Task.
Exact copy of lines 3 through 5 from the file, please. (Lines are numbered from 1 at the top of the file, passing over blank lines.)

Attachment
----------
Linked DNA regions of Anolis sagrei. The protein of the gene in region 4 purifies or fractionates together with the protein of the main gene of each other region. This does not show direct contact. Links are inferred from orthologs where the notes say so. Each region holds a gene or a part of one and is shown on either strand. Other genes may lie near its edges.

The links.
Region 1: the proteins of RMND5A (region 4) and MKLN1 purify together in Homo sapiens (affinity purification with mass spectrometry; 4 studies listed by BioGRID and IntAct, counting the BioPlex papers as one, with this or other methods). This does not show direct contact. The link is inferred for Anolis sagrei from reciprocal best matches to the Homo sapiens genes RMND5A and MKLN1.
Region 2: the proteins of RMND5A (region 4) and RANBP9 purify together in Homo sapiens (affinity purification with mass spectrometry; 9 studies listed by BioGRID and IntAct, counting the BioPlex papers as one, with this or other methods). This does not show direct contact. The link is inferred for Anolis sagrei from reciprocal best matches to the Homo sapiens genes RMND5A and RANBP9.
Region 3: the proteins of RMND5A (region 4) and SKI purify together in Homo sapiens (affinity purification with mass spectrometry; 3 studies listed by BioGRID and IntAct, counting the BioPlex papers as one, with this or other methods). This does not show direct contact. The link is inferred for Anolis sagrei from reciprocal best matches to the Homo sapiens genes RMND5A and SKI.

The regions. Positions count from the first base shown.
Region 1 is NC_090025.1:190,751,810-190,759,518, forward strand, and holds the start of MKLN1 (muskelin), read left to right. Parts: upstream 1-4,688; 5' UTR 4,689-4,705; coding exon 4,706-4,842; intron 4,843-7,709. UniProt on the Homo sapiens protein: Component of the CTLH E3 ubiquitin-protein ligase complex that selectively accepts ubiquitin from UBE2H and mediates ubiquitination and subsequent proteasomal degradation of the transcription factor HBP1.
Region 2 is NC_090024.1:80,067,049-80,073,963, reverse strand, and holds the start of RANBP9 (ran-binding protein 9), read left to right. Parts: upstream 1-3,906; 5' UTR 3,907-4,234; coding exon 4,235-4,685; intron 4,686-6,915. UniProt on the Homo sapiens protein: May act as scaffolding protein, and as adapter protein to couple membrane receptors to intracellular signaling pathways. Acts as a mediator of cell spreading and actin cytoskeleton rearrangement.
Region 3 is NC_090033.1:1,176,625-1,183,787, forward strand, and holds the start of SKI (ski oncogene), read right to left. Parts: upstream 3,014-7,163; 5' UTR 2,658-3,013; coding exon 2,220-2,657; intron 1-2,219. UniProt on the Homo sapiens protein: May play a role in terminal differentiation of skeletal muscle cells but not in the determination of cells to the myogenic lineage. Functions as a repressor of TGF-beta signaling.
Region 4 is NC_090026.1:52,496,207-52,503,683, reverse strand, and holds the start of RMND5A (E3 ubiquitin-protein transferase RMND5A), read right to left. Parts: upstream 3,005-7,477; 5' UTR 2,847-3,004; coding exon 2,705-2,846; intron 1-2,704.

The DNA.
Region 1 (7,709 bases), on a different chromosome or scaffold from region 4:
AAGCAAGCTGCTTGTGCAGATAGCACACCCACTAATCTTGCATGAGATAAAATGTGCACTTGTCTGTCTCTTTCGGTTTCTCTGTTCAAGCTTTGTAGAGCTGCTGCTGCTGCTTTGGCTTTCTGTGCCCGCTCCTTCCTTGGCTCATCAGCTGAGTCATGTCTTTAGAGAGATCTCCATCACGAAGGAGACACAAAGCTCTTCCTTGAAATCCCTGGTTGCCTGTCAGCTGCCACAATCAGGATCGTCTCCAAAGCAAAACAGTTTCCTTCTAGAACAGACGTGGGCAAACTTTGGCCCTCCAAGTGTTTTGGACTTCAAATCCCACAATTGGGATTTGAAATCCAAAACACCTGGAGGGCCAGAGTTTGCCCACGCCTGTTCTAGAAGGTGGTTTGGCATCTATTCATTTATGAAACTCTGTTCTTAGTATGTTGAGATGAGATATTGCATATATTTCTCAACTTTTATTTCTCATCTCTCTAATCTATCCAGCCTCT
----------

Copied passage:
Region 1: the proteins of RMND5A (region 4) and MKLN1 purify together in Homo sapiens (affinity purification with mass spectrometry; 4 studies listed by BioGRID and IntAct, counting the BioPlex papers as one, with this or other methods). This does not show direct contact. The link is inferred for Anolis sagrei from reciprocal best matches to the Homo sapiens genes RMND5A and MKLN1.
Region 2: the proteins of RMND5A (region 4) and RANBP9 purify together in Homo sapiens (affinity purification with mass spectrometry; 9 studies listed by BioGRID and IntAct, counting the BioPlex papers as one, with this or other methods). This does not show direct contact. The link is inferred for Anolis sagrei from reciprocal best matches to the Homo sapiens genes RMND5A and RANBP9.
Region 3: the proteins of RMND5A (region 4) and SKI purify together in Homo sapiens (affinity purification with mass spectrometry; 3 studies listed by BioGRID and IntAct, counting the BioPlex papers as one, with this or other methods). This does not show direct contact. The link is inferred for Anolis sagrei from reciprocal best matches to the Homo sapiens genes RMND5A and SKI.